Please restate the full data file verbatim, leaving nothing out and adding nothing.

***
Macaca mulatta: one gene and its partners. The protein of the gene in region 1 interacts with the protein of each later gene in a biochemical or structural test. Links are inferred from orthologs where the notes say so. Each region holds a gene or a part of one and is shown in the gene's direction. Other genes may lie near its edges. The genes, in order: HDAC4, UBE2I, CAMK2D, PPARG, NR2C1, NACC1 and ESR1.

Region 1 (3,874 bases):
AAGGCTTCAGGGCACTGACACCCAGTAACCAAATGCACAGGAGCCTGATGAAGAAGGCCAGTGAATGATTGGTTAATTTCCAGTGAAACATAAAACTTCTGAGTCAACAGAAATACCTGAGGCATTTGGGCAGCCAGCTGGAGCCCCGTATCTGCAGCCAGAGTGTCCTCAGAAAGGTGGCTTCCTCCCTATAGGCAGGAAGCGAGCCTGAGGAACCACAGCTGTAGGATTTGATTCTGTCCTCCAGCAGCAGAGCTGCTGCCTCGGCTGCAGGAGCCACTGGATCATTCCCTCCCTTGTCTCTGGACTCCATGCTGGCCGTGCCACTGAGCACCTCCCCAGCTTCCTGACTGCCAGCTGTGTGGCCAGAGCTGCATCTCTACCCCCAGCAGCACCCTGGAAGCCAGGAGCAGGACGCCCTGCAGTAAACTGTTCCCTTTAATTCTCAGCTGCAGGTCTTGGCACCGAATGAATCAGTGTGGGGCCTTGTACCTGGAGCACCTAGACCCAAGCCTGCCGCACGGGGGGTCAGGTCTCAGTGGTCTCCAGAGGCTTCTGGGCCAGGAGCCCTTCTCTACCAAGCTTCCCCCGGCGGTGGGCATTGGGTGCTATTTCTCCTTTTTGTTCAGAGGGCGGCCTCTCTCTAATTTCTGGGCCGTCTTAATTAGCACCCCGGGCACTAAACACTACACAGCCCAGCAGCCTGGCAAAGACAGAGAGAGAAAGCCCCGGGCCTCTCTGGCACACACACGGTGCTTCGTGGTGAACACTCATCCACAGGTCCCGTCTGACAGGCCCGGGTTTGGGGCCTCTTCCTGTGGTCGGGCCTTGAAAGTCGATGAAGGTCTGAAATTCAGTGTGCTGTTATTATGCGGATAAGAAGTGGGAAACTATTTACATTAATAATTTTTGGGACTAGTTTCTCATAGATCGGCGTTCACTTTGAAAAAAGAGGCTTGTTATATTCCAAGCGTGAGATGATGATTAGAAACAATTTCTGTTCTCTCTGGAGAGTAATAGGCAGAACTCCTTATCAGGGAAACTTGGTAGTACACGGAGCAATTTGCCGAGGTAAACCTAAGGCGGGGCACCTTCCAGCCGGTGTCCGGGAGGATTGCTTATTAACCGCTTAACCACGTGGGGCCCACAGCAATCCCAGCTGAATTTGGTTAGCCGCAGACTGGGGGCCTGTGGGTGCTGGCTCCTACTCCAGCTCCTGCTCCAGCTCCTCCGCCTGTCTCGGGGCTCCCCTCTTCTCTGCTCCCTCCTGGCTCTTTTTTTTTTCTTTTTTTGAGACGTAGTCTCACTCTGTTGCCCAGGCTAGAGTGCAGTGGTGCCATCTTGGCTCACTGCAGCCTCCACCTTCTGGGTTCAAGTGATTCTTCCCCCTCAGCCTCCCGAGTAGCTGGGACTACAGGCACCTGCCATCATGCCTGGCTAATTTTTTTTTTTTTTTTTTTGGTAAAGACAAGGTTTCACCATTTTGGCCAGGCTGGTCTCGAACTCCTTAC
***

Macaca mulatta: one gene and its partners. The protein of the gene in region 1 interacts with the protein of each later gene in a biochemical or structural test. Links are inferred from orthologs where the notes say so. Each region holds a gene or a part of one and is shown in the gene's direction. Other genes may lie near its edges. The genes, in order: HDAC4, UBE2I, CAMK2D, PPARG, NR2C1, NACC1 and ESR1.

Region 1 (3,874 bases):
AAGGCTTCAGGGCACTGACACCCAGTAACCAAATGCACAGGAGCCTGATGAAGAAGGCCAGTGAATGATTGGTTAATTTCCAGTGAAACATAAAACTTCTGAGTCAACAGAAATACCTGAGGCATTTGGGCAGCCAGCTGGAGCCCCGTATCTGCAGCCAGAGTGTCCTCAGAAAGGTGGCTTCCTCCCTATAGGCAGGAAGCGAGCCTGAGGAACCACAGCTGTAGGATTTGATTCTGTCCTCCAGCAGCAGAGCTGCTGCCTCGGCTGCAGGAGCCACTGGATCATTCCCTCCCTTGTCTCTGGACTCCATGCTGGCCGTGCCACTGAGCACCTCCCCAGCTTCCTGACTGCCAGCTGTGTGGCCAGAGCTGCATCTCTACCCCCAGCAGCACCCTGGAAGCCAGGAGCAGGACGCCCTGCAGTAAACTGTTCCCTTTAATTCTCAGCTGCAGGTCTTGGCACCGAATGAATCAGTGTGGGGCCTTGTACCTGGAGCACCTAGACCCAAGCCTGCCGCACGGGGGGTCAGGTCTCAGTGGTCTCCAGAGGCTTCTGGGCCAGGAGCCCTTCTCTACCAAGCTTCCCCCGGCGGTGGGCATTGGGTGCTATTTCTCCTTTTTGTTCAGAGGGCGGCCTCTCTCTAATTTCTGGGCCGTCTTAATTAGCACCCCGGGCACTAAACACTACACAGCCCAGCAGCCTGGCAAAGACAGAGAGAGAAAGCCCCGGGCCTCTCTGGCACACACACGGTGCTTCGTGGTGAACACTCATCCACAGGTCCCGTCTGACAGGCCCGGGTTTGGGGCCTCTTCCTGTGGTCGGGCCTTGAAAGTCGATGAAGGTCTGAAATTCAGTGTGCTGTTATTATGCGGATAAGAAGTGGGAAACTATTTACATTAATAATTTTTGGGACTAGTTTCTCATAGATCGGCGTTCACTTTGAAAAAAGAGGCTTGTTATATTCCAAGCGTGAGATGATGATTAGAAACAATTTCTGTTCTCTCTGGAGAGTAATAGGCAGAACTCCTTATCAGGGAAACTTGGTAGTACACGGAGCAATTTGCCGAGGTAAACCTAAGGCGGGGCACCTTCCAGCCGGTGTCCGGGAGGATTGCTTATTAACCGCTTAACCACGTGGGGCCCACAGCAATCCCAGCTGAATTTGGTTAGCCGCAGACTGGGGGCCTGTGGGTGCTGGCTCCTACTCCAGCTCCTGCTCCAGCTCCTCCGCCTGTCTCGGGGCTCCCCTCTTCTCTGCTCCCTCCTGGCTCTTTTTTTTTTCTTTTTTTGAGACGTAGTCTCACTCTGTTGCCCAGGCTAGAGTGCAGTGGTGCCATCTTGGCTCACTGCAGCCTCCACCTTCTGGGTTCAAGTGATTCTTCCCCCTCAGCCTCCCGAGTAGCTGGGACTACAGGCACCTGCCATCATGCCTGGCTAATTTTTTTTTTTTTTTTTTTGGTAAAGACAAGGTTTCACCATTTTGGCCAGGCTGGTCTCGAACTCCTTAC